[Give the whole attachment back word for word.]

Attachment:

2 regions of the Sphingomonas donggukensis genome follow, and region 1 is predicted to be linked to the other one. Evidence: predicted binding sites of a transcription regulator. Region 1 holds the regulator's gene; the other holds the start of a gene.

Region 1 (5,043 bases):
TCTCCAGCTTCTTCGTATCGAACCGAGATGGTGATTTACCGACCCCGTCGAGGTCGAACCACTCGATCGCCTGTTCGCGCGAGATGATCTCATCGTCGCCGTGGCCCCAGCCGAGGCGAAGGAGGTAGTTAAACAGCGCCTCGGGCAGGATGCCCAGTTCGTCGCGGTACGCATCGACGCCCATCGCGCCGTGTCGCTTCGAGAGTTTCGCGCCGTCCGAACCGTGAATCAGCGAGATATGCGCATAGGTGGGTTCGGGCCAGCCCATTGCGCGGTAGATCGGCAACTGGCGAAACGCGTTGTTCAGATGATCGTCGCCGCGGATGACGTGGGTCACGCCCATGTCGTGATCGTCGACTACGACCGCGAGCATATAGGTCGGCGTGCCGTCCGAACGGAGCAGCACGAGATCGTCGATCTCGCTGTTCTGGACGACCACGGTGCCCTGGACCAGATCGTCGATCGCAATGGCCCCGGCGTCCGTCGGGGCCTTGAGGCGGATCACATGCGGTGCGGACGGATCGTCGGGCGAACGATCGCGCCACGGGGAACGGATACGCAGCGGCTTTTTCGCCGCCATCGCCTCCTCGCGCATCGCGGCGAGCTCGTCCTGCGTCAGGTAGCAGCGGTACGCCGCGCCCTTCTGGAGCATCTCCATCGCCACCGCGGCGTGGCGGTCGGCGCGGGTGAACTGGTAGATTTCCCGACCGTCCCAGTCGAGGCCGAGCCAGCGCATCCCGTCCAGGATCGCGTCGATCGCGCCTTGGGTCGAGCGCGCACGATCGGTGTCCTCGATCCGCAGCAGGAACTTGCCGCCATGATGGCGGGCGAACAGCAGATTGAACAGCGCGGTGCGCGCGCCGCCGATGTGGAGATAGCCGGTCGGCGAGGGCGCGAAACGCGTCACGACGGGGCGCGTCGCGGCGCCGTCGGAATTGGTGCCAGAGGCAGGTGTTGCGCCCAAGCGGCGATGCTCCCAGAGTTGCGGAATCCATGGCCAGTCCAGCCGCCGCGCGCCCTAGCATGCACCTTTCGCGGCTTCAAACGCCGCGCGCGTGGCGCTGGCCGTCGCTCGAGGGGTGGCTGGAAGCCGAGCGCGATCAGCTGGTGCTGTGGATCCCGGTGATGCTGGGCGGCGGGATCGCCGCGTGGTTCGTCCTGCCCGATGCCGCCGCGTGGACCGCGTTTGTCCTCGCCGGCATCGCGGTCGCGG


2 regions of the Sphingomonas donggukensis genome follow, and region 1 is predicted to be linked to the other one. Evidence: predicted binding sites of a transcription regulator. Region 1 holds the regulator's gene; the other holds the start of a gene.

Region 1 (5,043 bases):
TCTCCAGCTTCTTCGTATCGAACCGAGATGGTGATTTACCGACCCCGTCGAGGTCGAACCACTCGATCGCCTGTTCGCGCGAGATGATCTCATCGTCGCCGTGGCCCCAGCCGAGGCGAAGGAGGTAGTTAAACAGCGCCTCGGGCAGGATGCCCAGTTCGTCGCGGTACGCATCGACGCCCATCGCGCCGTGTCGCTTCGAGAGTTTCGCGCCGTCCGAACCGTGAATCAGCGAGATATGCGCATAGGTGGGTTCGGGCCAGCCCATTGCGCGGTAGATCGGCAACTGGCGAAACGCGTTGTTCAGATGATCGTCGCCGCGGATGACGTGGGTCACGCCCATGTCGTGATCGTCGACTACGACCGCGAGCATATAGGTCGGCGTGCCGTCCGAACGGAGCAGCACGAGATCGTCGATCTCGCTGTTCTGGACGACCACGGTGCCCTGGACCAGATCGTCGATCGCAATGGCCCCGGCGTCCGTCGGGGCCTTGAGGCGGATCACATGCGGTGCGGACGGATCGTCGGGCGAACGATCGCGCCACGGGGAACGGATACGCAGCGGCTTTTTCGCCGCCATCGCCTCCTCGCGCATCGCGGCGAGCTCGTCCTGCGTCAGGTAGCAGCGGTACGCCGCGCCCTTCTGGAGCATCTCCATCGCCACCGCGGCGTGGCGGTCGGCGCGGGTGAACTGGTAGATTTCCCGACCGTCCCAGTCGAGGCCGAGCCAGCGCATCCCGTCCAGGATCGCGTCGATCGCGCCTTGGGTCGAGCGCGCACGATCGGTGTCCTCGATCCGCAGCAGGAACTTGCCGCCATGATGGCGGGCGAACAGCAGATTGAACAGCGCGGTGCGCGCGCCGCCGATGTGGAGATAGCCGGTCGGCGAGGGCGCGAAACGCGTCACGACGGGGCGCGTCGCGGCGCCGTCGGAATTGGTGCCAGAGGCAGGTGTTGCGCCCAAGCGGCGATGCTCCCAGAGTTGCGGAATCCATGGCCAGTCCAGCCGCCGCGCGCCCTAGCATGCACCTTTCGCGGCTTCAAACGCCGCGCGCGTGGCGCTGGCCGTCGCTCGAGGGGTGGCTGGAAGCCGAGCGCGATCAGCTGGTGCTGTGGATCCCGGTGATGCTGGGCGGCGGGATCGCCGCGTGGTTCGTCCTGCCCGATGCCGCCGCGTGGACCGCGTTTGTCCTCGCCGGCATCGCGGTCGCGG